5. I wouldn’t have any data myself to back this up yet, but the HHMI/BW book “Making the right moves” stresses that the professors who don’t get tenure are the ones who spent too little time in the lab.

  6. I was actually told #4, after it was too late. WTF, indeed. I had the same take as CPP, though another possibility is that it threatens the deadwood who will be voting on your tenure who can’t teach, never won no stinkin award, and don’t do anything else.

    Sometimes when I read these blogs, I wonder if it is possible that I am in the most dysfunctional department of all time. Or maybe it is me. Cheery thought.

  7. C PP and Anon- I believe it was meant as ‘don’t devote too much effort to teaching at the expense of research’- and was said to someone in a research intensive dept.

    Anon- You’ll notice I don’t write much about my dept.- they are really awesome. I’m lucky, but not naive enough to think that all depts are like this.

  8. That’s a pretty damn good list. Some I’d add:

    10. Limit the number of new preps you have to teach.

    11. Don’t spread yourself too thin on advising too many students or working on too many different topics. (I think no more than 3 topics.)

  9. Haven’t been in those shoes yet but the advice I always hear is, Don’t hire someone you’re a little ambivalent about just because you really “need a pair of hands.” As a corollary to #9, even if you’re stressed about getting experiments going in your own lab, don’t hire out of panic.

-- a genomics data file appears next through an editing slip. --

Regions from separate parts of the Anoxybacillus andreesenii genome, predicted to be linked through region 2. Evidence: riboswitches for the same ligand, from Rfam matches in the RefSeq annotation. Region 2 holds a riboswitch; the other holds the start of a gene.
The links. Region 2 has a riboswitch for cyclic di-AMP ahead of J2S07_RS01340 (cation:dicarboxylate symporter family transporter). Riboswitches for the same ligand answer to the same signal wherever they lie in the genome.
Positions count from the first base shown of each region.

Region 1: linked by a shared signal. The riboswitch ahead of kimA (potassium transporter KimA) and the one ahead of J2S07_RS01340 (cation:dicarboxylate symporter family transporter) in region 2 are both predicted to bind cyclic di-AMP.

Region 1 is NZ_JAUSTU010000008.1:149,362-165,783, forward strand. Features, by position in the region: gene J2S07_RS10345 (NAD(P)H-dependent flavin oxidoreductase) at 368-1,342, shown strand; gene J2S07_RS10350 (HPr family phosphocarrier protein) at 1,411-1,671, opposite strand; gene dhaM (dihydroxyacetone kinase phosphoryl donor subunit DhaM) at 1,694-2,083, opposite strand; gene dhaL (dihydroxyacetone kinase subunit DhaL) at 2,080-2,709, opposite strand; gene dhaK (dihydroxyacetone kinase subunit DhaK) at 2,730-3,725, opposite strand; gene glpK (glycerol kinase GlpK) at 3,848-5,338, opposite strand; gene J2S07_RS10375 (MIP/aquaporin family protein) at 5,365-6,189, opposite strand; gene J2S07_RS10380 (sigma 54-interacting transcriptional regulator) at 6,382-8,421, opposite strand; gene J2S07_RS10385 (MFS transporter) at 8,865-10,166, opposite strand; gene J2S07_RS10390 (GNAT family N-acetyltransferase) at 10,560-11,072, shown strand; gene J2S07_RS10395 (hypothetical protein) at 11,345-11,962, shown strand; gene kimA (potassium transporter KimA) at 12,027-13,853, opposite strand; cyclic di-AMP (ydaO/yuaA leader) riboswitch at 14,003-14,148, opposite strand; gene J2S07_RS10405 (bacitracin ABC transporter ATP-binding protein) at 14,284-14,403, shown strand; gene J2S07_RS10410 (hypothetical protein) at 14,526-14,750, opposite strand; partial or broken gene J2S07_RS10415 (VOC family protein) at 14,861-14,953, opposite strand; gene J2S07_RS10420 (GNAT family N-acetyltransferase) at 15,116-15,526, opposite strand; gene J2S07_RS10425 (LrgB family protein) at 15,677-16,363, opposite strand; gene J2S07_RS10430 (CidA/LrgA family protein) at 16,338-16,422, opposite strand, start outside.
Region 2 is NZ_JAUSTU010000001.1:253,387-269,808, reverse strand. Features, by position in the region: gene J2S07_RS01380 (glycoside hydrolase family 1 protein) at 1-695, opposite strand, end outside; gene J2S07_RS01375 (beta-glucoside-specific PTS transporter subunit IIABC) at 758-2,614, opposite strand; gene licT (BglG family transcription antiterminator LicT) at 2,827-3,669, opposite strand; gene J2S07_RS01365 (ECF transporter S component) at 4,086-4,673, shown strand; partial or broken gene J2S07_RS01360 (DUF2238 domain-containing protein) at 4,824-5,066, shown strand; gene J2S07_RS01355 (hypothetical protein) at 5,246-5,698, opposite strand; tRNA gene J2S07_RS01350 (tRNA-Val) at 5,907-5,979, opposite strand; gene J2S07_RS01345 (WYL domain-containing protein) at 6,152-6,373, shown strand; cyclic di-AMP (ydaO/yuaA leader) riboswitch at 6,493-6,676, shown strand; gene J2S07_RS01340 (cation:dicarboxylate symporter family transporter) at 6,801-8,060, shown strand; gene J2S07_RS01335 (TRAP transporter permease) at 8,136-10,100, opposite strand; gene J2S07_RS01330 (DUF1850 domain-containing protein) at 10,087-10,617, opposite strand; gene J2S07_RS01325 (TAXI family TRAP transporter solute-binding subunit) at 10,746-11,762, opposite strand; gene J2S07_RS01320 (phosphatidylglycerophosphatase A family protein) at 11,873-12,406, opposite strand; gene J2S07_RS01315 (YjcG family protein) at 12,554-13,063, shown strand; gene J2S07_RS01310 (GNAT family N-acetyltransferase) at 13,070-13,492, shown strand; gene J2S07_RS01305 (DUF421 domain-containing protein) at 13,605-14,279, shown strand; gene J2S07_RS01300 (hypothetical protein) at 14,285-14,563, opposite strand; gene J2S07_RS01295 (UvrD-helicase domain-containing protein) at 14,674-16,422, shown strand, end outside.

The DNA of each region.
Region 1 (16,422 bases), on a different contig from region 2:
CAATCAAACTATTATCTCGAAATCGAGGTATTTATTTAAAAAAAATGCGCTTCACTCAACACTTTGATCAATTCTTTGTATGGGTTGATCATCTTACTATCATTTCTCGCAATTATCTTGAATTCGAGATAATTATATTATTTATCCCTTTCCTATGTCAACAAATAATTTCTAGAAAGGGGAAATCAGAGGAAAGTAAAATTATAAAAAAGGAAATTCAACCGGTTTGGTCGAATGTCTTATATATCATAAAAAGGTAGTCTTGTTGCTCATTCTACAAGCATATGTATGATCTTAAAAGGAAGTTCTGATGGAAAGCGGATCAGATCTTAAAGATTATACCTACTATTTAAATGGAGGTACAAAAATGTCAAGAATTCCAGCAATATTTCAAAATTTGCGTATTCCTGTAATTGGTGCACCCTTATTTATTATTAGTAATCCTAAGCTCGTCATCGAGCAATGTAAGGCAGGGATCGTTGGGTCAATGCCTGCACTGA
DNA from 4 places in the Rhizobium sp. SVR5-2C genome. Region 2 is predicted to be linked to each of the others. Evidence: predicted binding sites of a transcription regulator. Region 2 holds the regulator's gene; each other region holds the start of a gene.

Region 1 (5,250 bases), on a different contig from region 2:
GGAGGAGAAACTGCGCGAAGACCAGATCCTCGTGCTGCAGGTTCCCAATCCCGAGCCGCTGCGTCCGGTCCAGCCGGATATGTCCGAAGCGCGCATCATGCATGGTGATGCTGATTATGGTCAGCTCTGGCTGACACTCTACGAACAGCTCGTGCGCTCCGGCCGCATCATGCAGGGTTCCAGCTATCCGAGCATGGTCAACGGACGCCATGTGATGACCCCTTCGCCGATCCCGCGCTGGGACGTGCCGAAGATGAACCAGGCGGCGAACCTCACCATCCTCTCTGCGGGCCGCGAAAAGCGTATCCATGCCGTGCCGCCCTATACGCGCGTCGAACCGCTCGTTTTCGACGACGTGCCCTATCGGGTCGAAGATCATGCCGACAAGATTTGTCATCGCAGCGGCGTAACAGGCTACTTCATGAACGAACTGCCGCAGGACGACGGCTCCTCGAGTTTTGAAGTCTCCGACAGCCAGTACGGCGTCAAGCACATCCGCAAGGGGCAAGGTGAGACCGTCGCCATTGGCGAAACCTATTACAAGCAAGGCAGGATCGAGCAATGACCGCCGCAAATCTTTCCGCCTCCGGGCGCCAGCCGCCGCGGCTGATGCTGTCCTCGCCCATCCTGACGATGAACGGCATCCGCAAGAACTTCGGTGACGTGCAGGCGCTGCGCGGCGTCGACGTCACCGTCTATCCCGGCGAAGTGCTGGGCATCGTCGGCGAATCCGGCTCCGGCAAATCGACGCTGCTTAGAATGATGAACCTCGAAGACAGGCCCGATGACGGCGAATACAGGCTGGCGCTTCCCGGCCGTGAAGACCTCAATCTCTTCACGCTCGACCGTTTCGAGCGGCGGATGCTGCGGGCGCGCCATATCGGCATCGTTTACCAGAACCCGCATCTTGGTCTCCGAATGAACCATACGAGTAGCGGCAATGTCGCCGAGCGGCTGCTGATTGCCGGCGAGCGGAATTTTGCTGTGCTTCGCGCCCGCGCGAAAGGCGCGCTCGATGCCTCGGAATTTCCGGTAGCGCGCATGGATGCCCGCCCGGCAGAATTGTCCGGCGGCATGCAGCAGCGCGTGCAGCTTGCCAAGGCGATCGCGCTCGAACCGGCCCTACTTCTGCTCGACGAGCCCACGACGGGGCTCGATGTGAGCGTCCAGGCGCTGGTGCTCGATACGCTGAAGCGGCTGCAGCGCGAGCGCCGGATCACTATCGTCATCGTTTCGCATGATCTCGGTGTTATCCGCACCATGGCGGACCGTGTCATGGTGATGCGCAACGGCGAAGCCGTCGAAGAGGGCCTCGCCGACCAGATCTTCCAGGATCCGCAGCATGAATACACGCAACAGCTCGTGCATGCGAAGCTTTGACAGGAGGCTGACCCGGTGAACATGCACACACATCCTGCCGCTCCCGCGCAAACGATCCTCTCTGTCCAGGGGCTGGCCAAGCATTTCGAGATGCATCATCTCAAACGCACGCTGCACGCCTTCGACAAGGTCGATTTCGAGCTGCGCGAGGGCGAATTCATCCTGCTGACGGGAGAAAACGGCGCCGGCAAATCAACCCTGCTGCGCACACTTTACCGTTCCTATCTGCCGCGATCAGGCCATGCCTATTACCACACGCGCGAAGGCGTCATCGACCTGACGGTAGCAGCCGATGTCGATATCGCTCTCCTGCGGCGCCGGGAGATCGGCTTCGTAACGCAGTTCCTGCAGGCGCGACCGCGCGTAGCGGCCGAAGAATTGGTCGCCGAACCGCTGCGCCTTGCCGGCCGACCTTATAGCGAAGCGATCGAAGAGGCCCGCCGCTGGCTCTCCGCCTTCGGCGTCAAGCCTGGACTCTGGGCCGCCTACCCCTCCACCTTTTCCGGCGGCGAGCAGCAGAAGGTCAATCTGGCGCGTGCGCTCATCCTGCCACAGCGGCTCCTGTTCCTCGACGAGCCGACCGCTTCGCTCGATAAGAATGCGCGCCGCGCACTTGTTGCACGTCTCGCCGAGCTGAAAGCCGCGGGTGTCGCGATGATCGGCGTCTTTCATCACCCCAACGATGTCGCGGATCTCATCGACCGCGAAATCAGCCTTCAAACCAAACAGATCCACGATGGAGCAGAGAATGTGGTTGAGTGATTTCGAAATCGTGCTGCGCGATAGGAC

10. I have seen several lists like these for new faculty. Now I would like to see one more along the lines of “So you’re coming up for tenure and you’ve screwed everything up. What can you do to salvage your tenure case?”

    And where were all these useful blogs six years ago?

  11. Too funny anonymous. That’s the same list I’d like to see.

    Advice for new faculty: do NOT do anything new. do EXACTLY the same thing you were doing as a post-doc and only the most immediate extensions from that.

  12. whimple and anon- funny- I was just thinking about that exact topic ‘do NOT do anything new. do EXACTLY…’. I was contemplating a post on just that…

  13. haha, I was emailing with a senior person that I have had a few interactions with over the years and he felt the need to give me loads and loads of unsolicited advice.

    two tidbits paraphrased:

    -collaborations seem nice, but avoid them until you have your own work going very well

    -every person you hire is somebody you can’t hire later on.

  14. whimple,

    good one…a few ‘senior’ folks told me that.

    of course, there were a few who told me to try something new and exciting…because now is the time.

    (I am focusing on something I know how to do, paper #1 is 75% done…this last 25% is proving more difficult than I thought…stupid science!)